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"Völkisch" Writers and National Socialism

A Study of Right-Wing Political Culture in Germany, 1890–1960


Guy Tourlamain

This book provides a view of literary life under the Nazis, highlighting the ambiguities, rivalries and conflicts that determined the cultural climate of that period and beyond. Focusing on a group of writers – in particular, Hans Grimm, Erwin Guido Kolbenheyer, Wilhelm Schäfer, Emil Strauß, Börries Freiherr von Münchhausen and Rudolf Binding – it examines the continuities in völkisch-nationalist thought in Germany from c. 1890 into the post-war period and the ways in which völkisch-nationalists identified themselves in opposition to four successive German regimes: the Kaiserreich, the Weimar Republic, the Third Reich and the Federal Republic. Although their work predated Hitler’s National Socialist movement, their contribution to preparing the cultural climate for the rise of Nazism ensured them continued prominence in the Third Reich. Those who survived into the post-war era continued to represent the völkisch-nationalist worldview in the West German public sphere, opposing both the Soviet and liberal-democratic models for Germany’s future. While not uncontroversial, they were able to achieve significant publishing success, suggesting that a demand existed for their works among the German public, stimulating debate about the nature of the recent past and its effect on Germany’s cultural and political identity and position in the world.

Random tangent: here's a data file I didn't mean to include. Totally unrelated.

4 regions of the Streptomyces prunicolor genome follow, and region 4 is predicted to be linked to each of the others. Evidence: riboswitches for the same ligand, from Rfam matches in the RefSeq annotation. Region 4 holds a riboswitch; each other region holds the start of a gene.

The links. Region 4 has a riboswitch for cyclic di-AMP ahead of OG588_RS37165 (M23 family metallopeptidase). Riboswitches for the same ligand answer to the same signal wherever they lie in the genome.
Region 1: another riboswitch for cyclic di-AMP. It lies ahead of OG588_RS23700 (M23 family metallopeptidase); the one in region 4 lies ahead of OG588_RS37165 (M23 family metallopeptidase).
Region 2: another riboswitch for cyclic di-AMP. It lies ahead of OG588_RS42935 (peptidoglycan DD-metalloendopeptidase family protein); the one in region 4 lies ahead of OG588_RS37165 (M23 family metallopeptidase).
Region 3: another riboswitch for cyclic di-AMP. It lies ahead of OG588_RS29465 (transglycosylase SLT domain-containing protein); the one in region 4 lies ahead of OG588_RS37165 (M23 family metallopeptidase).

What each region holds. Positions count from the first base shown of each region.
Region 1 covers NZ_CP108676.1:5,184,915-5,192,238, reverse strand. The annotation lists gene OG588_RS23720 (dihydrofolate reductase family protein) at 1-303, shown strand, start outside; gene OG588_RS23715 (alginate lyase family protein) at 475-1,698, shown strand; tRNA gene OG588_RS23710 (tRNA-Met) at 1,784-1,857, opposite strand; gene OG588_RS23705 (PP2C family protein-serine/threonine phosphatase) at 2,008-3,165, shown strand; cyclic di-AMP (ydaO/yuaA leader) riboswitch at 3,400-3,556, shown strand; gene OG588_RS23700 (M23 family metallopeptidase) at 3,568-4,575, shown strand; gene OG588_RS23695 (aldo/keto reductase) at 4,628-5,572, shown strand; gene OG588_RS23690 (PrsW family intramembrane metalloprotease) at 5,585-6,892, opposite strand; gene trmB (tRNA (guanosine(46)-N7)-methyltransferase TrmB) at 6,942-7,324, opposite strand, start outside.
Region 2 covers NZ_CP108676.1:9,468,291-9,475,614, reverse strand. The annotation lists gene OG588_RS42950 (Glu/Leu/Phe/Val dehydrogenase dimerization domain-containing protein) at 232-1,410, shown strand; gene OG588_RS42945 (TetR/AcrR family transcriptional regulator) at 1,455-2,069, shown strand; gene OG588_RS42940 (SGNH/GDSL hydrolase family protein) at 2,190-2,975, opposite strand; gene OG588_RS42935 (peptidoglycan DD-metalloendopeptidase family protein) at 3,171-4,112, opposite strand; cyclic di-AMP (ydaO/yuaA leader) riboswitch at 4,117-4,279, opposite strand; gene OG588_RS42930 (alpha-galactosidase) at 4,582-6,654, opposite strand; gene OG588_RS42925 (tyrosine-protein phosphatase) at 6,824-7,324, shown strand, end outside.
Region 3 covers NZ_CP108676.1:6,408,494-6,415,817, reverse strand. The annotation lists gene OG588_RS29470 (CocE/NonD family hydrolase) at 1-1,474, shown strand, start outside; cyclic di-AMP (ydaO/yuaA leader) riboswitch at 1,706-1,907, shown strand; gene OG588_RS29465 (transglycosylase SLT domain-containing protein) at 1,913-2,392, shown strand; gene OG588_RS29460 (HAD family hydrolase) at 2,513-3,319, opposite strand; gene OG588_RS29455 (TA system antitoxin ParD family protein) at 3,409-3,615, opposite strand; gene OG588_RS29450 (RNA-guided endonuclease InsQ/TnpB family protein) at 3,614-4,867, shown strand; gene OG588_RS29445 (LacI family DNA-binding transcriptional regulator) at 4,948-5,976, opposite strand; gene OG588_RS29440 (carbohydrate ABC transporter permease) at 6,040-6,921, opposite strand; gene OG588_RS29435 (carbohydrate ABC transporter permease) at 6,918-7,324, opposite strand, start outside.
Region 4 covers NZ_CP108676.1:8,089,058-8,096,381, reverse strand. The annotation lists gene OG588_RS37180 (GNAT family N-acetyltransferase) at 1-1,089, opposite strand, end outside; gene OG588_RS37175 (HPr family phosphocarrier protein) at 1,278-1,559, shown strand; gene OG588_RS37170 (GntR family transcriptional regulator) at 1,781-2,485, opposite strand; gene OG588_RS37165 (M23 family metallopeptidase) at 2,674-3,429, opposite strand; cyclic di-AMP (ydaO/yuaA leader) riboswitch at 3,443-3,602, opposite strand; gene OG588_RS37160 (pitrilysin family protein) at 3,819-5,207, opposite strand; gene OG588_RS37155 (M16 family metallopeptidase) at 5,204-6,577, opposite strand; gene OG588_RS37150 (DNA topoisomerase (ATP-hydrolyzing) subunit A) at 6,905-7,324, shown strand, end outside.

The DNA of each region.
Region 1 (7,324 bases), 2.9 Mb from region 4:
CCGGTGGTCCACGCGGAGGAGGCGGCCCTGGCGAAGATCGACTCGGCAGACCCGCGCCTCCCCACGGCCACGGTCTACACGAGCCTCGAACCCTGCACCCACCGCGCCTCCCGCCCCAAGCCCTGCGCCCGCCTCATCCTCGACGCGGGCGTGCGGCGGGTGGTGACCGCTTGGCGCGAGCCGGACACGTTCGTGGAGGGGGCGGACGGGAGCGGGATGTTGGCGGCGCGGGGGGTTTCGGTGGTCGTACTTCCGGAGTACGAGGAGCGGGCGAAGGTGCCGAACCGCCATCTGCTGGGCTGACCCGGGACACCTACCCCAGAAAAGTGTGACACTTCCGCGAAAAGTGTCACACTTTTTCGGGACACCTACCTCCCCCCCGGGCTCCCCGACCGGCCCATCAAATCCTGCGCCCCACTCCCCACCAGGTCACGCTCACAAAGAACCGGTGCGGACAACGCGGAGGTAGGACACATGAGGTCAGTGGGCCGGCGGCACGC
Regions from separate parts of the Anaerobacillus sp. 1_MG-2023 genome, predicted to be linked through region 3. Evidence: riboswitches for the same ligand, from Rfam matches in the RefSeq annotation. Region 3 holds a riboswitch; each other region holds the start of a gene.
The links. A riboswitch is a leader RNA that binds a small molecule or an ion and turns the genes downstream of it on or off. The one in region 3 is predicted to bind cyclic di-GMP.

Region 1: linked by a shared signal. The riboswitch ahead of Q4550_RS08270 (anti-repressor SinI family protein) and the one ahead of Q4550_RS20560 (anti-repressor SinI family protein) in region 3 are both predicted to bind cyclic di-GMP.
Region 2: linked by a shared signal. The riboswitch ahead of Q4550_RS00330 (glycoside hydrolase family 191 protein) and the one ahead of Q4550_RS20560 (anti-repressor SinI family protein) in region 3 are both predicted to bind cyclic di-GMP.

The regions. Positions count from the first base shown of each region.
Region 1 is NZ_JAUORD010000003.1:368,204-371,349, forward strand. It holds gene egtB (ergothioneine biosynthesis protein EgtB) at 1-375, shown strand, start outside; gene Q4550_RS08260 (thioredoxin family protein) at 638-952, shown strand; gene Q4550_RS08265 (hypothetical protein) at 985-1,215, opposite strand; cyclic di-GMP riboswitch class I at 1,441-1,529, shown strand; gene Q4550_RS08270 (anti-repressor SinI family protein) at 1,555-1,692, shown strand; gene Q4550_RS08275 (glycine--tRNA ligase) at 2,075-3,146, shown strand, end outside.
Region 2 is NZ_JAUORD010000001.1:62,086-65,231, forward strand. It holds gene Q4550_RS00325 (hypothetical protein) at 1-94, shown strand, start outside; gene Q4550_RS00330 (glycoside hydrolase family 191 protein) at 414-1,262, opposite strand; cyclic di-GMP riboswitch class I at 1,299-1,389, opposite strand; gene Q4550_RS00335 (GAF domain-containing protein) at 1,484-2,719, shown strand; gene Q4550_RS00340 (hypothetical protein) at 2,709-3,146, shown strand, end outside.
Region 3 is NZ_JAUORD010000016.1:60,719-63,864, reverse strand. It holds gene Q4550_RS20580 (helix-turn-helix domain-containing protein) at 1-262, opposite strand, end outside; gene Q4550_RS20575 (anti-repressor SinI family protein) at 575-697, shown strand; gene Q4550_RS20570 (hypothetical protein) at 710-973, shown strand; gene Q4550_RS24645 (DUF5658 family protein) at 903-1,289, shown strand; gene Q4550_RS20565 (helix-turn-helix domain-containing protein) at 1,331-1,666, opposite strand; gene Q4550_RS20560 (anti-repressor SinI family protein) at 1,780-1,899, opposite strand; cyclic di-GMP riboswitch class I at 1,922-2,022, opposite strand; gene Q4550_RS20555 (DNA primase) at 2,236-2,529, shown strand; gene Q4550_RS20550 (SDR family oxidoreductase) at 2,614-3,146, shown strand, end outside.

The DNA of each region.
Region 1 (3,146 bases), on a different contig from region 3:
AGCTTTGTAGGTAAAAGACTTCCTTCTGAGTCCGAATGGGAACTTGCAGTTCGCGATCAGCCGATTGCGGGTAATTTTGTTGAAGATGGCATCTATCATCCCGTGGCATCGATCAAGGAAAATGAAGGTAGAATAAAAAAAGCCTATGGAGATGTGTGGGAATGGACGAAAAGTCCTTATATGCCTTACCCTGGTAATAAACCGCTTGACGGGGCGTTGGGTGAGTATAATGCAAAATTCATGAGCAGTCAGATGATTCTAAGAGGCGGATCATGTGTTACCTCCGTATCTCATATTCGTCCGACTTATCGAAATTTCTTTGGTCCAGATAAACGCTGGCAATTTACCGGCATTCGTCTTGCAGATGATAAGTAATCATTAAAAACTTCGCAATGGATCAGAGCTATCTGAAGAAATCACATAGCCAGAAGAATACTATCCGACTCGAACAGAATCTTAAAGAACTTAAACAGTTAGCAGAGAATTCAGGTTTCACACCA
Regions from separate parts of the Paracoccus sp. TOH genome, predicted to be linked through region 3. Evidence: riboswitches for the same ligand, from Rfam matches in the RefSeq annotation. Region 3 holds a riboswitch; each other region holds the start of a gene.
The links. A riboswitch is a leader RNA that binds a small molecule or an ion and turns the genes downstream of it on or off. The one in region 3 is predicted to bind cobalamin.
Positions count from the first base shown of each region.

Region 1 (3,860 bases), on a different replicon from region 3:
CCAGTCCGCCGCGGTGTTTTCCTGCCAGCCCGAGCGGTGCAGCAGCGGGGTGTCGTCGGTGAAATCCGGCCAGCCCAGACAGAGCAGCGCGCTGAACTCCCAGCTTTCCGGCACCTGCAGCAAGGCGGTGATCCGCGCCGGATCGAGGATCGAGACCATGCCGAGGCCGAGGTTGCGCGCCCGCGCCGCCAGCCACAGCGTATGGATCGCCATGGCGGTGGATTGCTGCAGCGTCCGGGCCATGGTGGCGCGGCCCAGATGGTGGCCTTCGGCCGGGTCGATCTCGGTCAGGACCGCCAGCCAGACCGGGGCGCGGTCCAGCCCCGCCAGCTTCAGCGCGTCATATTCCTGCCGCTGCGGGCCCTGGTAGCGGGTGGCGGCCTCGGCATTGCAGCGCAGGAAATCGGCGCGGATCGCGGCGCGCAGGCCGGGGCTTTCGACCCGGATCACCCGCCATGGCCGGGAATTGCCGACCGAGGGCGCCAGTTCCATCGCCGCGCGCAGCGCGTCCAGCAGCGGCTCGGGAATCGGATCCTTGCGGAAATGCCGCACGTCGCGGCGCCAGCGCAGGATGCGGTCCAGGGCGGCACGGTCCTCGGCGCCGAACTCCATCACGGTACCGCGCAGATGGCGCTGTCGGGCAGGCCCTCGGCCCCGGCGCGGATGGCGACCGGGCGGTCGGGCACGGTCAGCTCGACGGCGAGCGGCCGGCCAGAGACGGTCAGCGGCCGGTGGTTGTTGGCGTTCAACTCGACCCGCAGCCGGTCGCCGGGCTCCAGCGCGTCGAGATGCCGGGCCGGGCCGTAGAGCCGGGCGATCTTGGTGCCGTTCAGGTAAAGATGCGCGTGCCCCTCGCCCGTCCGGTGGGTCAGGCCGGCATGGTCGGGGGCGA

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This series promotes inquiry into the relationship between literary texts and their cultural and intellectual contexts, in theoretical, interpretative and historical perspectives. It has developed out of a research initiative of the German Department at Cambridge University, but its focus of interest is on the European tradition broadly perceived. Its purpose is to encourage comparative and interdisciplinary research into the connections between cultural history and the literary imagination generally.

The editors are especially concerned to encourage the investigation of the role of the literary imagination in cultural history and the interpretation of cultural history through the literary text. Examples of the kind of issues in which they are particularly interested include the following:

– The material conditions of culture and their representation in literature, e.g. responses to the impact of the sciences, technology, and industrialisation, the confrontation of ‘high’ culture with popular culture, and the impact of new media;

– The construction of cultural meaning through literary texts, e.g. responses to cultural crisis, or paradigm shifts in cultural self-perception, including the establishment of cultural ‘foundation myths’;

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